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Candidates backed by other side

Former Democratic sheriff's candidate Don Young confirmed Monday that he will cross party lines to support the Republican candidate, Bill Rowan, in the Nov. 3 general election.

And, in a symmetrical political defection, former Republican sheriff's candidate Bill Kontyko said Monday he will endorse the Democratic candidate, Lee Cannon.

Rowan is expected to flex the additional political muscle at a rally scheduled for 10 a.m. today, on the steps of the Sheriff's Office at 8700 Citizens Drive in New Port Richey.

Rowan, who unseated his former boss, Sheriff Jim Gillum, by winning 70 percent of the vote last week in the Republican runoff, declared his campaign from those same steps in February. Young is expected to attend.

Rowan's campaign assistant, Robert Burns, said the bipartisan rally would show "a joining of beliefs and ideas that a drastic change is needed in the way things are run at the Sheriff's Office."

Burns said another former Democratic sheriff's candidate, Cindy Kuhn, also has pledged support for Rowan. Kuhn could not be reached for comment Monday, nor could Rowan.

Also expected to attend the Rowan rally today is former Republican sheriff's candidate Dean Hatcher, who has previously made known his support for Rowan.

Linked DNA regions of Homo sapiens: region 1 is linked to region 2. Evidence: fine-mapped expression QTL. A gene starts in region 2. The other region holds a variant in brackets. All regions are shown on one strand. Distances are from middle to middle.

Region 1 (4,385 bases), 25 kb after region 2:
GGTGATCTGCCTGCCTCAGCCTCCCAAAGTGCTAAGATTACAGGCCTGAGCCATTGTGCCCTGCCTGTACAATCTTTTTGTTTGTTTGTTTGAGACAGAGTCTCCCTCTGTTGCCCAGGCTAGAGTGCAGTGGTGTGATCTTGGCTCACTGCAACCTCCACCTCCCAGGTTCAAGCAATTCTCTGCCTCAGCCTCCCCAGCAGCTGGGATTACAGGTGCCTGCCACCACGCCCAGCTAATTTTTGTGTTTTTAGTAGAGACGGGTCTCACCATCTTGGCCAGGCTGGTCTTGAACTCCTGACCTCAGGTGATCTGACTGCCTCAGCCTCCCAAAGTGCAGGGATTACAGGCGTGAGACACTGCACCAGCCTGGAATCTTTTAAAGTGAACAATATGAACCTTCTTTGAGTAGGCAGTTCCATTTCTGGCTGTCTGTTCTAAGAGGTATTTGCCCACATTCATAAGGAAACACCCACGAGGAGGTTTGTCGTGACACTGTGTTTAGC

Young said Monday that he has known Rowan for 17 years. "I've worked beside him, and I know him to be an honest, decent man and that's my choice."

"My interest is not politics," Young said. "My interest is seeing a change for the better in the Sheriff's Office. I believe Bill Rowan can do that."

Young, who in the final days of his campaign released a mailer that Cannon described as mudslinging, said, "The misgivings I have about Mr. Cannon are still there. They haven't been resolved and they're a real issue."

Young also said he had no intention of working at the Sheriff's Office. He said he plans to return to his job as a trooper with the highway patrol.

Kontyko said he was unsure if he would accept a job at the Sheriff's Office He said he was supporting Cannon because the former Tampa police officer and Gillum departmental attorney has the best credentials.

Kontyko said his recommendation of Rowan in the Republican runoff wasn't a contradiction:

"You get the two best candidates from each party so that the voters can choose from the best."

Cannon said Monday that he didn't think Young's crossover would hurt him.

Endorsements from other candidates "don't necessarily sway a lot of votes," Cannon said. "Their closest workers and volunteers will change, but many others won't. It's more of a P.R. situation."